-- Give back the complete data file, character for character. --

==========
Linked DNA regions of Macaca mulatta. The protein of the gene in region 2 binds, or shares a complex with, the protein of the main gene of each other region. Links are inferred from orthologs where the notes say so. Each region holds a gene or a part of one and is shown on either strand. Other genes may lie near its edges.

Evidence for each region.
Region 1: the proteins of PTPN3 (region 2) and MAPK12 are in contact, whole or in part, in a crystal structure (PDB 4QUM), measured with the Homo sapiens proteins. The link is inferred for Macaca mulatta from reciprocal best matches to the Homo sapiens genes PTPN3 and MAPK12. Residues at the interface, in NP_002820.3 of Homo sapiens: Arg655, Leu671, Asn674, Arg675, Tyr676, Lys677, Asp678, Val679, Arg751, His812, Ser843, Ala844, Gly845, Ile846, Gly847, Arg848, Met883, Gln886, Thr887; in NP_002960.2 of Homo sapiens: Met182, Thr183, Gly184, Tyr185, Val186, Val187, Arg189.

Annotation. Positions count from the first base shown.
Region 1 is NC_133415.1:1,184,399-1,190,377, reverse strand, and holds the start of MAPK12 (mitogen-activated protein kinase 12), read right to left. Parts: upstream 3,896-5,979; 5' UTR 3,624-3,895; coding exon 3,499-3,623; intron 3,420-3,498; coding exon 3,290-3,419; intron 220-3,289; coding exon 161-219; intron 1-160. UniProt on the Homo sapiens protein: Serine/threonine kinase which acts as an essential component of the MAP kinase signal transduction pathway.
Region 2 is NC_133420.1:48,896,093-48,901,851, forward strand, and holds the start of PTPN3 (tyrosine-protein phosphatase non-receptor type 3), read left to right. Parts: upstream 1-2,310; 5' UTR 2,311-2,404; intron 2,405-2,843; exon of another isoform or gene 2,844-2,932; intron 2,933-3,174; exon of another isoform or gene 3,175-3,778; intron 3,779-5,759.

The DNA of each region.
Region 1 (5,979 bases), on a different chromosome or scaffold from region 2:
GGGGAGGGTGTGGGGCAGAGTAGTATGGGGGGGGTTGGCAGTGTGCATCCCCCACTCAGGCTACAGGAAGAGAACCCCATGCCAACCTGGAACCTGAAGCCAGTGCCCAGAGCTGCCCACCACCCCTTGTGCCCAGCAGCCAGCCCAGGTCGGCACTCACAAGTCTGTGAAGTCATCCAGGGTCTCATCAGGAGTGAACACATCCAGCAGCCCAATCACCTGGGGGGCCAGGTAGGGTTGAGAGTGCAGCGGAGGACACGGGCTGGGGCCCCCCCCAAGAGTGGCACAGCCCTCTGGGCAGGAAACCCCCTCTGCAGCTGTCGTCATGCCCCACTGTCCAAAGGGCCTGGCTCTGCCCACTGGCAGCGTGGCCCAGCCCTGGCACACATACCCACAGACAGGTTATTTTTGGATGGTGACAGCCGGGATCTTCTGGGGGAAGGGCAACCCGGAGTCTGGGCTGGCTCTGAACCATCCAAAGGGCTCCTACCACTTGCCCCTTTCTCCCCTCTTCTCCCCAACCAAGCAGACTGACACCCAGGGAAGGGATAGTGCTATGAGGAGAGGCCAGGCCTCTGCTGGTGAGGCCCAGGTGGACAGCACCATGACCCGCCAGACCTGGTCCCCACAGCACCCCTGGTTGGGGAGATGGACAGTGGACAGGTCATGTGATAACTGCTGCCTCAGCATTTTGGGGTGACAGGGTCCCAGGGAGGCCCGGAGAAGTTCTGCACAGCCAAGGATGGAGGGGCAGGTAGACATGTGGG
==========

Linked DNA regions of Macaca mulatta. The protein of the gene in region 2 binds, or shares a complex with, the protein of the main gene of each other region. Links are inferred from orthologs where the notes say so. Each region holds a gene or a part of one and is shown on either strand. Other genes may lie near its edges.

Evidence for each region.
Region 1: the proteins of PTPN3 (region 2) and MAPK12 are in contact, whole or in part, in a crystal structure (PDB 4QUM), measured with the Homo sapiens proteins. The link is inferred for Macaca mulatta from reciprocal best matches to the Homo sapiens genes PTPN3 and MAPK12. Residues at the interface, in NP_002820.3 of Homo sapiens: Arg655, Leu671, Asn674, Arg675, Tyr676, Lys677, Asp678, Val679, Arg751, His812, Ser843, Ala844, Gly845, Ile846, Gly847, Arg848, Met883, Gln886, Thr887; in NP_002960.2 of Homo sapiens: Met182, Thr183, Gly184, Tyr185, Val186, Val187, Arg189.

Annotation. Positions count from the first base shown.
Region 1 is NC_133415.1:1,184,399-1,190,377, reverse strand, and holds the start of MAPK12 (mitogen-activated protein kinase 12), read right to left. Parts: upstream 3,896-5,979; 5' UTR 3,624-3,895; coding exon 3,499-3,623; intron 3,420-3,498; coding exon 3,290-3,419; intron 220-3,289; coding exon 161-219; intron 1-160. UniProt on the Homo sapiens protein: Serine/threonine kinase which acts as an essential component of the MAP kinase signal transduction pathway.
Region 2 is NC_133420.1:48,896,093-48,901,851, forward strand, and holds the start of PTPN3 (tyrosine-protein phosphatase non-receptor type 3), read left to right. Parts: upstream 1-2,310; 5' UTR 2,311-2,404; intron 2,405-2,843; exon of another isoform or gene 2,844-2,932; intron 2,933-3,174; exon of another isoform or gene 3,175-3,778; intron 3,779-5,759.

The DNA of each region.
Region 1 (5,979 bases), on a different chromosome or scaffold from region 2:
GGGGAGGGTGTGGGGCAGAGTAGTATGGGGGGGGTTGGCAGTGTGCATCCCCCACTCAGGCTACAGGAAGAGAACCCCATGCCAACCTGGAACCTGAAGCCAGTGCCCAGAGCTGCCCACCACCCCTTGTGCCCAGCAGCCAGCCCAGGTCGGCACTCACAAGTCTGTGAAGTCATCCAGGGTCTCATCAGGAGTGAACACATCCAGCAGCCCAATCACCTGGGGGGCCAGGTAGGGTTGAGAGTGCAGCGGAGGACACGGGCTGGGGCCCCCCCCAAGAGTGGCACAGCCCTCTGGGCAGGAAACCCCCTCTGCAGCTGTCGTCATGCCCCACTGTCCAAAGGGCCTGGCTCTGCCCACTGGCAGCGTGGCCCAGCCCTGGCACACATACCCACAGACAGGTTATTTTTGGATGGTGACAGCCGGGATCTTCTGGGGGAAGGGCAACCCGGAGTCTGGGCTGGCTCTGAACCATCCAAAGGGCTCCTACCACTTGCCCCTTTCTCCCCTCTTCTCCCCAACCAAGCAGACTGACACCCAGGGAAGGGATAGTGCTATGAGGAGAGGCCAGGCCTCTGCTGGTGAGGCCCAGGTGGACAGCACCATGACCCGCCAGACCTGGTCCCCACAGCACCCCTGGTTGGGGAGATGGACAGTGGACAGGTCATGTGATAACTGCTGCCTCAGCATTTTGGGGTGACAGGGTCCCAGGGAGGCCCGGAGAAGTTCTGCACAGCCAAGGATGGAGGGGCAGGTAGACATGTGGG